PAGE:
When I read this passage, I understand that the tool does not only check but gives proofs, at least for the simple ones. Perhaps a lot of them were trivial but anyway, the tool gives the proof and checks it at the same time. Then from page 41 to the end, a long list of definitions and theorems are given (the last is numbered 733). Surely, most of these theorems are automatically generated by qea.

    I find this way of working really interesting.


  4. Ok, so inside the book he does refer to automated theorem-proving, not only theorem-checking. I am also fascinated by this idea, that's why I singled it out as something particularly thought-provoking in the claims being made by Nelson.

  5. Commenting on John Baez share of this at g+, Terence Tao wrote:

    "I think I can reconstruct enough of the argument to figure out where the error in reasoning is going to be. Basically, in order for Chaitin's theorem (10) to hold, the Kolmogorov complexity of the consistent theory T has to be less than l. But when one arithmetises (10) at a given rank and level on page 5, the complexity of the associated theory will depend on the complexity of that rank and level; because there are going to be more than 2^l ranks and levels involved in the iterative argument, at some point the complexity must exceed l, at which point Chaitin's theorem cannot be arithmetised for this value of l."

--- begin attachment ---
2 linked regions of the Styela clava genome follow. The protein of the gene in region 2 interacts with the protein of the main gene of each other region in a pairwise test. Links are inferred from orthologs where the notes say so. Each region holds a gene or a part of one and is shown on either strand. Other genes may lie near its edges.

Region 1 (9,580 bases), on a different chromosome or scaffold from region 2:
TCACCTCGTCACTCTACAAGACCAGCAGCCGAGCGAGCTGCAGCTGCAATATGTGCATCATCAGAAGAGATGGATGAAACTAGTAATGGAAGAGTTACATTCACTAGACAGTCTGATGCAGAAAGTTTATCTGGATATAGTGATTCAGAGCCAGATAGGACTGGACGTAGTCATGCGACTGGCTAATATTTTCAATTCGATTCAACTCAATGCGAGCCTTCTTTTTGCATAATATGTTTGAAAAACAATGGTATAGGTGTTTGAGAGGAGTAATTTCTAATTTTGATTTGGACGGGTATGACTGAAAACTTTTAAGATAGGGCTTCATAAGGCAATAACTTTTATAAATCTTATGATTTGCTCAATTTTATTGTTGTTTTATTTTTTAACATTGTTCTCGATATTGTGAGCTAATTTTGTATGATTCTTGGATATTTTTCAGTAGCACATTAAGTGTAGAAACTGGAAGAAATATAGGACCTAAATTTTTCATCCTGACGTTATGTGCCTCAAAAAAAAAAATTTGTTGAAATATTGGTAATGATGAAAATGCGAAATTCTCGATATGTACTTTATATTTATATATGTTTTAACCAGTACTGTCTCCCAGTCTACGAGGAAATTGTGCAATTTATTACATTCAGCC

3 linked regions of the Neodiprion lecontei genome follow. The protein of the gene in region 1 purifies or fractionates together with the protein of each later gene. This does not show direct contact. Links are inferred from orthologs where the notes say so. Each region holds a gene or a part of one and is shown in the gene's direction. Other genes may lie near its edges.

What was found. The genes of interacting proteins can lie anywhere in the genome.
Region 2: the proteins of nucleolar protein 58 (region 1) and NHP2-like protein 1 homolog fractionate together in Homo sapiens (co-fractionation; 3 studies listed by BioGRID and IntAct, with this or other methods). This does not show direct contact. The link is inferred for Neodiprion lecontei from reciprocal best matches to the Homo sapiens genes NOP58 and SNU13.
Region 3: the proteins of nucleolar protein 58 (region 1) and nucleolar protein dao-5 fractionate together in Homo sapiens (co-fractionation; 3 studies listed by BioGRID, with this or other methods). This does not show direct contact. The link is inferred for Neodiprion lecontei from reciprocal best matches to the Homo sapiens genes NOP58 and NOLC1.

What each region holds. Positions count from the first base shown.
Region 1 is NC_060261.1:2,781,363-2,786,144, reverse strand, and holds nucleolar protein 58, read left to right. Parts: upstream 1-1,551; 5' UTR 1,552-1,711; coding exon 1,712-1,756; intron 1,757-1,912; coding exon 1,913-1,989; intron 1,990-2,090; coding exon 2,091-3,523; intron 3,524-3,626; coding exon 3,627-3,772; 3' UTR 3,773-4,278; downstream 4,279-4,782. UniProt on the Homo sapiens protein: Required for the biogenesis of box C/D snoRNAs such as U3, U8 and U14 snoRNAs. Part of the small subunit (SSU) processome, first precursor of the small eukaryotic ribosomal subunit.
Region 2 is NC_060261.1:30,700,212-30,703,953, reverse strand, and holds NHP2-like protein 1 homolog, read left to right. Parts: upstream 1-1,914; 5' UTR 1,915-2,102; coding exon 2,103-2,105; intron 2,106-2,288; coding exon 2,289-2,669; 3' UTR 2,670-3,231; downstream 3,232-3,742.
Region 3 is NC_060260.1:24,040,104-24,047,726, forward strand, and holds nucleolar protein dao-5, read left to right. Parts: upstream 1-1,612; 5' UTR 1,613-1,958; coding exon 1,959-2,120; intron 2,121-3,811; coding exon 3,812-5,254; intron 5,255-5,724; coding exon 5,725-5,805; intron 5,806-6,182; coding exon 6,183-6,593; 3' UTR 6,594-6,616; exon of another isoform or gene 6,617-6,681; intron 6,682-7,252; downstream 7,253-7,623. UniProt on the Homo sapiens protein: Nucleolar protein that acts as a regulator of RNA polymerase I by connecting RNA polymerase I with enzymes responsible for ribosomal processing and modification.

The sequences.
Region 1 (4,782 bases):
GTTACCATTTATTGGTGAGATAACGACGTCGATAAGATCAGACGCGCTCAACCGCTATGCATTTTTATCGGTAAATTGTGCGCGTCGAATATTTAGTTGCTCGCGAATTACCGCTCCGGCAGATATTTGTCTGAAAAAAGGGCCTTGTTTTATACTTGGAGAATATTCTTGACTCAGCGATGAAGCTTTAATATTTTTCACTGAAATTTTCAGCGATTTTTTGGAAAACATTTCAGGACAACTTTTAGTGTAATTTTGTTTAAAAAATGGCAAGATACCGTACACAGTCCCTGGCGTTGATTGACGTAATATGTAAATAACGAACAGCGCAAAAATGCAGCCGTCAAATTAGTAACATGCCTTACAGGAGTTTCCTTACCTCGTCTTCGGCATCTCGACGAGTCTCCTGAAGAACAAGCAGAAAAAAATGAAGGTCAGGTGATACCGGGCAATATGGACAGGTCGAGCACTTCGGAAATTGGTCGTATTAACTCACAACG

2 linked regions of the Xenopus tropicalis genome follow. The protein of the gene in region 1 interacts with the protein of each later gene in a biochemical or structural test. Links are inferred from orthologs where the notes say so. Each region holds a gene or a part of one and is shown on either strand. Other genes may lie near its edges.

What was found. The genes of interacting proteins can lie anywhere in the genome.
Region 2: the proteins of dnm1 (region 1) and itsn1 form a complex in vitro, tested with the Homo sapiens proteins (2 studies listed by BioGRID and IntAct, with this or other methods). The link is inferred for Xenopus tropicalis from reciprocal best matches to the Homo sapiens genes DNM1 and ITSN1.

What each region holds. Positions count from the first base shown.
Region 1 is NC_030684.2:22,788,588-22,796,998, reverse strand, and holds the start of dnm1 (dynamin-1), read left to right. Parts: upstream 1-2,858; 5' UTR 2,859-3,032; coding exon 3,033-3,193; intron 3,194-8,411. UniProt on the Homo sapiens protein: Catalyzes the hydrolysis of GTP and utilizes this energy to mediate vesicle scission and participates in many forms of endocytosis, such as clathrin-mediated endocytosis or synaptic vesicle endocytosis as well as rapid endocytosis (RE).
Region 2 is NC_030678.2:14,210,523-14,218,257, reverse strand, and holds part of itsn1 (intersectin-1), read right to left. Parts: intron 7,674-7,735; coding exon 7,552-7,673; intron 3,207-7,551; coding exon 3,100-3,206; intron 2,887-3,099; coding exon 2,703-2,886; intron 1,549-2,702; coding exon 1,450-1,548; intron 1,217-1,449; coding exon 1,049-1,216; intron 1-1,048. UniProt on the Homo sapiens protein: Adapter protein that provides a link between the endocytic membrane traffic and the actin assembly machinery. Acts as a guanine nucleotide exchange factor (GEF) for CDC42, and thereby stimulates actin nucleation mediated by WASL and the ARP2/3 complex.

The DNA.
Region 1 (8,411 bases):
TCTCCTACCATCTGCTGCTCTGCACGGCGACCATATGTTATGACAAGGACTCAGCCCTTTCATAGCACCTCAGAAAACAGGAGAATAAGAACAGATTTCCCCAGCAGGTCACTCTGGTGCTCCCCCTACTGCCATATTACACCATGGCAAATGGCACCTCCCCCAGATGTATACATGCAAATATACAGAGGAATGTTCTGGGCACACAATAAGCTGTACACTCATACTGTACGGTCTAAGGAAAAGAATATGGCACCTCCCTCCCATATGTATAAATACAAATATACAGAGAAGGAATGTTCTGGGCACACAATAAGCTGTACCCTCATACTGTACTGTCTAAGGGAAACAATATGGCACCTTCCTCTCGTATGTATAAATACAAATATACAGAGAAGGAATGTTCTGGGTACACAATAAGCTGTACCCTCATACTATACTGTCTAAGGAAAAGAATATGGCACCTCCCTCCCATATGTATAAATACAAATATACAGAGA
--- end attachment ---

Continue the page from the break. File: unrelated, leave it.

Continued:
6. The logical system employed is not intuitionistic. This becomes apparent at least from Theorem 7 onward.

  7. @jrshipley, thanks for the pointer! I've added an update linking both to the n-Category Cafe' post and to the G+ thread (gotta love G+!)

  8. I checked the first paragraphs of the book quickly and as a result I wanted to ask you about a very interesting point I noticed in Nelson's attempt to proof that PA is inconsistent.

    (In page 11 and above) It seems like he is trying to push the argument against finitsm. In order to do that, he argues against mathematical induction. The argument (more or less) depends on the fact that natural numbers' properties are due to the very concept of standard model which, in turn needs ZF theory to prove some results about numbers and numerals. Therefore, finitsm has an infinitist foundation, which means the entire idea of finitism crashed.

    Did I get it (a little bit) right? What did you understand?

    And more important: Could anyone see this as a negative result about standard models?

    Of course ruling out standard models is a big issue and could have colossal results for example in work with paradoxes involving infinite constructions.

  9. Theorem: Nelson's proof can't be right.